Limp Bizkit are far from the most unanimously loved band to ever grace the metal spectrum. Often derided as abrasive and angst-ridden rap metal for beer-swilling frat boys, it’s perfectly understandable why they’ve never found acclaim among the purists. However, there was a time when they were inescapable commercial juggernauts with a tendency to make headlines for the wrong reasons, as well as poster boys for the much maligned nu-metal subgenre.
When analyzing art, it is important to keep both the artist’s experience in creating the art and the experience of the consumer absorbing the art in mind. Often times, an artist’s vision can be obscured by our view point and we can lose sight of what was meant to be gained from the experience. On the other side, regardless of what an artist’s intent may be, the consumer has every right to like or dislike something based on their own personal preference. There’s even the possibility that you can completely understand where the creator of art is coming from and appreciate their intent and artistic integrity, but think that the art itself isn’t something remotely enjoyable. In this middle ground of understanding and distaste for what is understood, we find the new self-titled Suicide Silence album nestled quite comfortably.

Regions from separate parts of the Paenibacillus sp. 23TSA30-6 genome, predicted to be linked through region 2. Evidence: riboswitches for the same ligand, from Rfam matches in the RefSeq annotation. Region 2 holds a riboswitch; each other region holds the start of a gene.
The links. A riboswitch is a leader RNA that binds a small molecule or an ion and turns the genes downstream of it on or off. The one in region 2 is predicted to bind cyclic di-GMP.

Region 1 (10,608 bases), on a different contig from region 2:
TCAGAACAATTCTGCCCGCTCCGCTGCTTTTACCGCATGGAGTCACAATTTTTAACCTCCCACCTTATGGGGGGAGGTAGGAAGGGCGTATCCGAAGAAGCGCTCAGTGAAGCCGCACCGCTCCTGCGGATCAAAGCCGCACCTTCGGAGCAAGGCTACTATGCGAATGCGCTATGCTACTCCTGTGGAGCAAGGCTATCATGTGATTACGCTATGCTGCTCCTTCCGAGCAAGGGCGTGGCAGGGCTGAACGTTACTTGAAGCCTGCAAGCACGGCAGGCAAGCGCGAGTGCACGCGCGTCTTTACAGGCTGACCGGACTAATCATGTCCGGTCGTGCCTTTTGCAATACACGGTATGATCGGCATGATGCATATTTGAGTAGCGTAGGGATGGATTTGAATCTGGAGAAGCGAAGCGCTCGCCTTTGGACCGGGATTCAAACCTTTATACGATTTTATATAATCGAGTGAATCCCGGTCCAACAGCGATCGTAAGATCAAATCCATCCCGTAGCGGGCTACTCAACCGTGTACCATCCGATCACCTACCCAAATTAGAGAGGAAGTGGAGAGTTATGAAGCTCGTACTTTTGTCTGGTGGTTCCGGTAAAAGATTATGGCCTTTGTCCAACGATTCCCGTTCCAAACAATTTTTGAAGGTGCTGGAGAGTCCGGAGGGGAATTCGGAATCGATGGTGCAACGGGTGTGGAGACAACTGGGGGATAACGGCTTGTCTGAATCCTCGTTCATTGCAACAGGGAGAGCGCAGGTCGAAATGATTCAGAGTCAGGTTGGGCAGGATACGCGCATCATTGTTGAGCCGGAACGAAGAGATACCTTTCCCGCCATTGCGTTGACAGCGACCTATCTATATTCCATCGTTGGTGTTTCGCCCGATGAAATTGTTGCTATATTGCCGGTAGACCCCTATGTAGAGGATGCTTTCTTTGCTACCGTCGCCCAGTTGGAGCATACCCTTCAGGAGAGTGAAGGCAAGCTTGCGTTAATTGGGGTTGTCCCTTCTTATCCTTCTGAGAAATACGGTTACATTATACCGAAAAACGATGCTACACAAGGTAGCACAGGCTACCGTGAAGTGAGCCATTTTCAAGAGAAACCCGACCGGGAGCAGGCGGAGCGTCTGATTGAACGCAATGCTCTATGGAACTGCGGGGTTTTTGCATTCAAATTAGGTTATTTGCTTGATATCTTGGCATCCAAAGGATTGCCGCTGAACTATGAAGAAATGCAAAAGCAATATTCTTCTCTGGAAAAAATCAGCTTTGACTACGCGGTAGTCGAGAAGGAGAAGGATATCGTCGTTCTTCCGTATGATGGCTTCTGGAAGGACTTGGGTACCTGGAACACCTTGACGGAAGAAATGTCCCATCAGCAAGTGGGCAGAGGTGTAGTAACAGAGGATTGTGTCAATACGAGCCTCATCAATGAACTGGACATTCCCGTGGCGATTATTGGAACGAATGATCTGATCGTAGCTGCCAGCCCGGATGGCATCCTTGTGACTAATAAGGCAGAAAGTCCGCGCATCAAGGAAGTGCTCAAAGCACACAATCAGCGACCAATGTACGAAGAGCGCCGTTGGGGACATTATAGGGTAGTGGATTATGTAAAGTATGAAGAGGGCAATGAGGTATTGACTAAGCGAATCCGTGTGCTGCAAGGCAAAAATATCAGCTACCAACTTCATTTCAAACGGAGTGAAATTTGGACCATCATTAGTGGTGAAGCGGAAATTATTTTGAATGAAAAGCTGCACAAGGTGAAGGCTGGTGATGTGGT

This post probably seems way out of place among the many pieces I’ve written for Heavy Blog. But for anyone that knows me, bands like Emmure comprised the bulk of my high school listening, and I threw down hard during their set at Warped Tour 2010. That same year marked the peak of my adoration for “-core” music, though, as I started gravitating more towards the old school metal bands that my friend Mark would show me during lunch. My iPod started filling up with songs like “Dead but Dreaming” by Deicide rather than “Dead but Dreaming” by Carnifex, and before I knew it, I was another metal elitist scoffing at the very thought that Emmure used to be one of my favorite bands. Thankfully, I’ve matured quite a bit since then; not to the point where I’d write an “In Defense Of” post for Emmure, but enough to ignore any news updates about the band rather than leaving an unproductive shitpost in the comments section (“lol, binary code metal, amirite???”). And as I saw updates on their latest album Look at Yourself, it made me reminisce about my old listening habits and prompted me to revisit what used to be my favorite record of theirs: Felony. The result was the following nostalgia-ridden Stepping Stone for a band I view as both one of the worst and most important bands that defined the trajectory of my growth as a metal fan. It was my full intention going into this to be as objective and honest as possible, and I hope this will read as a fair critique of one of metal’s most polarizing bands.